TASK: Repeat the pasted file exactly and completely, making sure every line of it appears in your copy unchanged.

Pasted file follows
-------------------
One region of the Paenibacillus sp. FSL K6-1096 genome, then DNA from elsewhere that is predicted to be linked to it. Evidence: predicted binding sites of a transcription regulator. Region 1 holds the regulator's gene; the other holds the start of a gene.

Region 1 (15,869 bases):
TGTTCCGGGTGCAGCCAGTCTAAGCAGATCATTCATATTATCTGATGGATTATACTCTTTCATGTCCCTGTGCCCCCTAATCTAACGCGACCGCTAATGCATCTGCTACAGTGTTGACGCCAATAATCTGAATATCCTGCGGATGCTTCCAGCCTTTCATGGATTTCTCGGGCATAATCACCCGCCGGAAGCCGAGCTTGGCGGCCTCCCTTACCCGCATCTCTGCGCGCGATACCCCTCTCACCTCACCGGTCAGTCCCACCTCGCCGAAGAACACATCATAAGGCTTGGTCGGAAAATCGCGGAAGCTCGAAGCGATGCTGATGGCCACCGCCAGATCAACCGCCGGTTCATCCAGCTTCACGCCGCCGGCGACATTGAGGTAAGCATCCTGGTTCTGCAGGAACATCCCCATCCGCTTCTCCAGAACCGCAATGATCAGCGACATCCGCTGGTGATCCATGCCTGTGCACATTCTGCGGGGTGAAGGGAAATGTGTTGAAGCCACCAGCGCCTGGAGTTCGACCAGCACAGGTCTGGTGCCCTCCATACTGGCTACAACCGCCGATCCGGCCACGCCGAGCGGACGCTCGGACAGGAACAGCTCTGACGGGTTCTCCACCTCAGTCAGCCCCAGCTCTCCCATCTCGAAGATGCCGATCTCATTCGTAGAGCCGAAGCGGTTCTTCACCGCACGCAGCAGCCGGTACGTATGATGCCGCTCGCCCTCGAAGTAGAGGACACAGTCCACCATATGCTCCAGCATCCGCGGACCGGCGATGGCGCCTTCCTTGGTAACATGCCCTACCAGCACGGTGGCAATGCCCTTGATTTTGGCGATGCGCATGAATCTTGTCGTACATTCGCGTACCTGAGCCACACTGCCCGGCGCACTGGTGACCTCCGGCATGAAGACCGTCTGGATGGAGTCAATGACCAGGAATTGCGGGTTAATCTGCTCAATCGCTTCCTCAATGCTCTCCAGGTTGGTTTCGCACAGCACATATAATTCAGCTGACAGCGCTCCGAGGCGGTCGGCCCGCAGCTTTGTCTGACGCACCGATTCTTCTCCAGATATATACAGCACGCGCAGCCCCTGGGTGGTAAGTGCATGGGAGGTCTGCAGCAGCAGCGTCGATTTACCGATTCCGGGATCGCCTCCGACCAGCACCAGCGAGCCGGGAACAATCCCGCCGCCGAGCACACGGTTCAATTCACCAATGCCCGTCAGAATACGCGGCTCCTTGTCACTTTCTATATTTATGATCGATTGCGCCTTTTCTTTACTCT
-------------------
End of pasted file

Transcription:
One region of the Paenibacillus sp. FSL K6-1096 genome, then DNA from elsewhere that is predicted to be linked to it. Evidence: predicted binding sites of a transcription regulator. Region 1 holds the regulator's gene; the other holds the start of a gene.

Region 1 (15,869 bases):
TGTTCCGGGTGCAGCCAGTCTAAGCAGATCATTCATATTATCTGATGGATTATACTCTTTCATGTCCCTGTGCCCCCTAATCTAACGCGACCGCTAATGCATCTGCTACAGTGTTGACGCCAATAATCTGAATATCCTGCGGATGCTTCCAGCCTTTCATGGATTTCTCGGGCATAATCACCCGCCGGAAGCCGAGCTTGGCGGCCTCCCTTACCCGCATCTCTGCGCGCGATACCCCTCTCACCTCACCGGTCAGTCCCACCTCGCCGAAGAACACATCATAAGGCTTGGTCGGAAAATCGCGGAAGCTCGAAGCGATGCTGATGGCCACCGCCAGATCAACCGCCGGTTCATCCAGCTTCACGCCGCCGGCGACATTGAGGTAAGCATCCTGGTTCTGCAGGAACATCCCCATCCGCTTCTCCAGAACCGCAATGATCAGCGACATCCGCTGGTGATCCATGCCTGTGCACATTCTGCGGGGTGAAGGGAAATGTGTTGAAGCCACCAGCGCCTGGAGTTCGACCAGCACAGGTCTGGTGCCCTCCATACTGGCTACAACCGCCGATCCGGCCACGCCGAGCGGACGCTCGGACAGGAACAGCTCTGACGGGTTCTCCACCTCAGTCAGCCCCAGCTCTCCCATCTCGAAGATGCCGATCTCATTCGTAGAGCCGAAGCGGTTCTTCACCGCACGCAGCAGCCGGTACGTATGATGCCGCTCGCCCTCGAAGTAGAGGACACAGTCCACCATATGCTCCAGCATCCGCGGACCGGCGATGGCGCCTTCCTTGGTAACATGCCCTACCAGCACGGTGGCAATGCCCTTGATTTTGGCGATGCGCATGAATCTTGTCGTACATTCGCGTACCTGAGCCACACTGCCCGGCGCACTGGTGACCTCCGGCATGAAGACCGTCTGGATGGAGTCAATGACCAGGAATTGCGGGTTAATCTGCTCAATCGCTTCCTCAATGCTCTCCAGGTTGGTTTCGCACAGCACATATAATTCAGCTGACAGCGCTCCGAGGCGGTCGGCCCGCAGCTTTGTCTGACGCACCGATTCTTCTCCAGATATATACAGCACGCGCAGCCCCTGGGTGGTAAGTGCATGGGAGGTCTGCAGCAGCAGCGTCGATTTACCGATTCCGGGATCGCCTCCGACCAGCACCAGCGAGCCGGGAACAATCCCGCCGCCGAGCACACGGTTCAATTCACCAATGCCCGTCAGAATACGCGGCTCCTTGTCACTTTCTATATTTATGATCGATTGCGCCTTTTCTTTACTCT